US20110288199A1 - Fiber-Hydrogel Composite for Tissue Replacement - Google Patents

Fiber-Hydrogel Composite for Tissue Replacement Download PDF

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US20110288199A1
US20110288199A1 US12783393 US78339310A US20110288199A1 US 20110288199 A1 US20110288199 A1 US 20110288199A1 US 12783393 US12783393 US 12783393 US 78339310 A US78339310 A US 78339310A US 20110288199 A1 US20110288199 A1 US 20110288199A1
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composite
hydrogel
fiber
device
mammal
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Abandoned
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US12783393
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Anthony M. Lowman
Giuseppe R. Palmese
Suzanne A. Maher
Russell F. Warren
Timothy M. Wright
Julianne L. Holloway
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Drexel University
New York Society for Relief of Ruptured and Crippled
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Drexel University
New York Society for Relief of Ruptured and Crippled
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    • AHUMAN NECESSITIES
    • A61MEDICAL OR VETERINARY SCIENCE; HYGIENE
    • A61LMETHODS OR APPARATUS FOR STERILISING MATERIALS OR OBJECTS IN GENERAL; DISINFECTION, STERILISATION, OR DEODORISATION OF AIR; CHEMICAL ASPECTS OF BANDAGES, DRESSINGS, ABSORBENT PADS, OR SURGICAL ARTICLES; MATERIALS FOR BANDAGES, DRESSINGS, ABSORBENT PADS, OR SURGICAL ARTICLES
    • A61L27/00Materials for grafts or prostheses or for coating grafts or prostheses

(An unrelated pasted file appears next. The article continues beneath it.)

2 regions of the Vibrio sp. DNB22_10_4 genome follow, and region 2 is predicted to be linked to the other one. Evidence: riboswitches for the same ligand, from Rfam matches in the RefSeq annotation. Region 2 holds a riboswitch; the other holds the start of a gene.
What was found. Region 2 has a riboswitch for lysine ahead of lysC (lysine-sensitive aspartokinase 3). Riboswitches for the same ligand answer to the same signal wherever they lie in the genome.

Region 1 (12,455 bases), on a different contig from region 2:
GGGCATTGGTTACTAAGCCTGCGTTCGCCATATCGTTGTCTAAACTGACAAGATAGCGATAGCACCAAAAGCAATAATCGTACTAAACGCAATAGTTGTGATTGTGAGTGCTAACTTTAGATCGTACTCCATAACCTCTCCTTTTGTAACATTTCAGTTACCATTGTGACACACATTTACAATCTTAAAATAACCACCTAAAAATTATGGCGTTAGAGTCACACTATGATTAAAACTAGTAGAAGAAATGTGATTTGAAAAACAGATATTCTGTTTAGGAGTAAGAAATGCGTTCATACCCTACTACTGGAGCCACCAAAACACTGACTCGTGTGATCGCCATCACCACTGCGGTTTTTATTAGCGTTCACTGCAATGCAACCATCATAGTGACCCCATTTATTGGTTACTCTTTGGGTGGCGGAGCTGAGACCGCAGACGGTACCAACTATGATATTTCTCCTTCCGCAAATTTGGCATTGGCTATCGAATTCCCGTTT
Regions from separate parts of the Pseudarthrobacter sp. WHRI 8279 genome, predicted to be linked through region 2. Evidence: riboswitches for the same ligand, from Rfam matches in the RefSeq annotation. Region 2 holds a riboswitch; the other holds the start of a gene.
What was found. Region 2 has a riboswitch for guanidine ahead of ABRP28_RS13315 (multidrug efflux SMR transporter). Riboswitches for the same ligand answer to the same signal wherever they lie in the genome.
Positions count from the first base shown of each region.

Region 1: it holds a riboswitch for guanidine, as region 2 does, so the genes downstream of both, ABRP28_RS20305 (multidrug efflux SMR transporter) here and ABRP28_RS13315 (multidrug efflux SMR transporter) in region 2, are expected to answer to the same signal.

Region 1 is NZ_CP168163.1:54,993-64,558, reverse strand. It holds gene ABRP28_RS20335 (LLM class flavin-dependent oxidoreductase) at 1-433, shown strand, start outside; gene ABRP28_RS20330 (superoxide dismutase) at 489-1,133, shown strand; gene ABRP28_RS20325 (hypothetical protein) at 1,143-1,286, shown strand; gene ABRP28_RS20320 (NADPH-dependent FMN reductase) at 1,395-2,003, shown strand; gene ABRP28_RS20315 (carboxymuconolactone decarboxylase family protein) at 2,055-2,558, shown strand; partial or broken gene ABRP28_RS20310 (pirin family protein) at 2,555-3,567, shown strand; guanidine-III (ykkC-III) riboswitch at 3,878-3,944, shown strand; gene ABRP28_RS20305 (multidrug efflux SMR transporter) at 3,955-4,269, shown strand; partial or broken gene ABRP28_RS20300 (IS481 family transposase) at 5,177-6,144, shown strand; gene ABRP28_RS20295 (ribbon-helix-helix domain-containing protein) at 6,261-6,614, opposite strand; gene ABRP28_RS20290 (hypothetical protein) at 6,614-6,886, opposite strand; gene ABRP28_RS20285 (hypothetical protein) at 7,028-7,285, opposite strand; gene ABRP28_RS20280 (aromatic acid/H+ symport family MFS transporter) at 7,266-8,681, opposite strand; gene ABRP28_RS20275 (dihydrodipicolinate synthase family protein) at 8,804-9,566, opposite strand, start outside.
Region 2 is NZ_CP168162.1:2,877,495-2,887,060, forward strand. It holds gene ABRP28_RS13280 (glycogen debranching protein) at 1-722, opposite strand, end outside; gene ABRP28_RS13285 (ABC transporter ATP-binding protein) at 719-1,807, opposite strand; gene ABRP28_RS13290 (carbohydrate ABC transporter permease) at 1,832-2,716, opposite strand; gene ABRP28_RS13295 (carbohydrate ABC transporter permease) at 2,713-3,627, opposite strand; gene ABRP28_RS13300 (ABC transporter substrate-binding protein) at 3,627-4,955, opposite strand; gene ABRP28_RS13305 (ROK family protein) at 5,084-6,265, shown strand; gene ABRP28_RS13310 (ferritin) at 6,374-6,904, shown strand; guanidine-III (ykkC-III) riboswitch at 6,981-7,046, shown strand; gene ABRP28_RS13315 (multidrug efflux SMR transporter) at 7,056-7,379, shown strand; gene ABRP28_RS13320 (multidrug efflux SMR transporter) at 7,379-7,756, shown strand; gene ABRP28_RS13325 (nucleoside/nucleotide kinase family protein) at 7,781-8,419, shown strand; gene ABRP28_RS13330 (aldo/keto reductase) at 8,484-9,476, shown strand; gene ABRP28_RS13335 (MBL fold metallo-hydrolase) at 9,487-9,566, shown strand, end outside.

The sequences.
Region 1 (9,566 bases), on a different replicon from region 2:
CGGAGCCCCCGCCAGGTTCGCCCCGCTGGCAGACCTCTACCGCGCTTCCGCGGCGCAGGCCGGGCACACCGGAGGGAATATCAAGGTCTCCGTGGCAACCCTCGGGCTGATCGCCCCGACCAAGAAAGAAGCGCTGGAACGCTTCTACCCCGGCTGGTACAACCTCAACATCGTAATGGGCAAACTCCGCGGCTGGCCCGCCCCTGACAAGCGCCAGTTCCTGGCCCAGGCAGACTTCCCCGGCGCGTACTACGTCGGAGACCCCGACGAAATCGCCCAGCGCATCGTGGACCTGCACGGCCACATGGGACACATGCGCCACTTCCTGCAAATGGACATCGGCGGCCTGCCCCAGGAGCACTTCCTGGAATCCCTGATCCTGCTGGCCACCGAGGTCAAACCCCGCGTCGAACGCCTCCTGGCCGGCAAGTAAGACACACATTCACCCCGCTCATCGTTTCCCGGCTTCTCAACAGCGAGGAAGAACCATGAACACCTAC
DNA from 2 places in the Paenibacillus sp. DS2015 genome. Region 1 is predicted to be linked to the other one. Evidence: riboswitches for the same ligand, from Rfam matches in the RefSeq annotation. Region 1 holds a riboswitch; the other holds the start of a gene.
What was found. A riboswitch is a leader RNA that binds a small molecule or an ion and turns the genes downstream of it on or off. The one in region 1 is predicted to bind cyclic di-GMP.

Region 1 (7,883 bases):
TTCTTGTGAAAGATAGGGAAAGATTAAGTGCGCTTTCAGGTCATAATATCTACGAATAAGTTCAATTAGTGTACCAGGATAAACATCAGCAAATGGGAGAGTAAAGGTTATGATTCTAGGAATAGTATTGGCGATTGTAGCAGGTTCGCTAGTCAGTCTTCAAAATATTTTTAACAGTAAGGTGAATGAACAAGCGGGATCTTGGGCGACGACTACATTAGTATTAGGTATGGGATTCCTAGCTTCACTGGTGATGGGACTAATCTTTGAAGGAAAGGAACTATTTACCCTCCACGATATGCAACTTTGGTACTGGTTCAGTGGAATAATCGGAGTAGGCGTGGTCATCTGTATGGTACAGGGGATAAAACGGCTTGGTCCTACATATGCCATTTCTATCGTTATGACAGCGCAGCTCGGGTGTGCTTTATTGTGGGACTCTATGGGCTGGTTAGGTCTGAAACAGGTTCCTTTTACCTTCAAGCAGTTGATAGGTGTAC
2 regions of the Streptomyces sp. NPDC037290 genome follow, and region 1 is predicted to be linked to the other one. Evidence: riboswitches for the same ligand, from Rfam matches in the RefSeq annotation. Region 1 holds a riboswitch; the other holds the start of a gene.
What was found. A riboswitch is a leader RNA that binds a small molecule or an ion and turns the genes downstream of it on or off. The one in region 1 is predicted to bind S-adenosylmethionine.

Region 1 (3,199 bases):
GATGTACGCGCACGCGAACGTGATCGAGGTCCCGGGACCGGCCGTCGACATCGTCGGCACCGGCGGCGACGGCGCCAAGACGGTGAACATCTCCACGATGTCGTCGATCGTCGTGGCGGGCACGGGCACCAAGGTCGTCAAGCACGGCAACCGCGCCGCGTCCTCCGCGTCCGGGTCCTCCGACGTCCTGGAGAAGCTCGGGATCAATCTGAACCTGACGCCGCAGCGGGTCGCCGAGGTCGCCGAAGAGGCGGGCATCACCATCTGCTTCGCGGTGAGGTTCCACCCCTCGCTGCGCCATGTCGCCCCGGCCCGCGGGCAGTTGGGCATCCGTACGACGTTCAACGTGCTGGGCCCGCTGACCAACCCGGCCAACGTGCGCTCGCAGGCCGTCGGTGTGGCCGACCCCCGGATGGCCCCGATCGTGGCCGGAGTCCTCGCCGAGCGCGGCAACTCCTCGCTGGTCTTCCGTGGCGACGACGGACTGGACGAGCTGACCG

• A61L27/40Composite materials, i.e. containing one material dispersed in a matrix of the same or different material
    • A61L27/44Composite materials, i.e. containing one material dispersed in a matrix of the same or different material having a macromolecular matrix
    • A61L27/48Composite materials, i.e. containing one material dispersed in a matrix of the same or different material having a macromolecular matrix with macromolecular fillers
    • AHUMAN NECESSITIES
    • A61MEDICAL OR VETERINARY SCIENCE; HYGIENE
    • A61FFILTERS IMPLANTABLE INTO BLOOD VESSELS; PROSTHESES; DEVICES PROVIDING PATENCY TO, OR PREVENTING COLLAPSING OF, TUBULAR STRUCTURES OF THE BODY, E.G. STENTS; ORTHOPAEDIC, NURSING OR CONTRACEPTIVE DEVICES; FOMENTATION; TREATMENT OR PROTECTION OF EYES OR EARS; BANDAGES, DRESSINGS OR ABSORBENT PADS; FIRST-AID KITS
    • A61F2/00Filters implantable into blood vessels; Prostheses, i.e. artificial substitutes or replacements for parts of the body; Appliances for connecting them with the body; Devices providing patency to, or preventing collapsing of, tubular structures of the body, e.g. stents
    • A61F2/02Prostheses implantable into the body
    • A61F2/30Joints
    • A61F2/38Joints for elbows or knees
    • A61F2/3872Meniscus for implantation between the natural bone surfaces
    • AHUMAN NECESSITIES
    • A61MEDICAL OR VETERINARY SCIENCE; HYGIENE
    • A61FFILTERS IMPLANTABLE INTO BLOOD VESSELS; PROSTHESES; DEVICES PROVIDING PATENCY TO, OR PREVENTING COLLAPSING OF, TUBULAR STRUCTURES OF THE BODY, E.G. STENTS; ORTHOPAEDIC, NURSING OR CONTRACEPTIVE DEVICES; FOMENTATION; TREATMENT OR PROTECTION OF EYES OR EARS; BANDAGES, DRESSINGS OR ABSORBENT PADS; FIRST-AID KITS
    • A61F2/00Filters implantable into blood vessels; Prostheses, i.e. artificial substitutes or replacements for parts of the body; Appliances for connecting them with the body; Devices providing patency to, or preventing collapsing of, tubular structures of the body, e.g. stents
    • A61F2/02Prostheses implantable into the body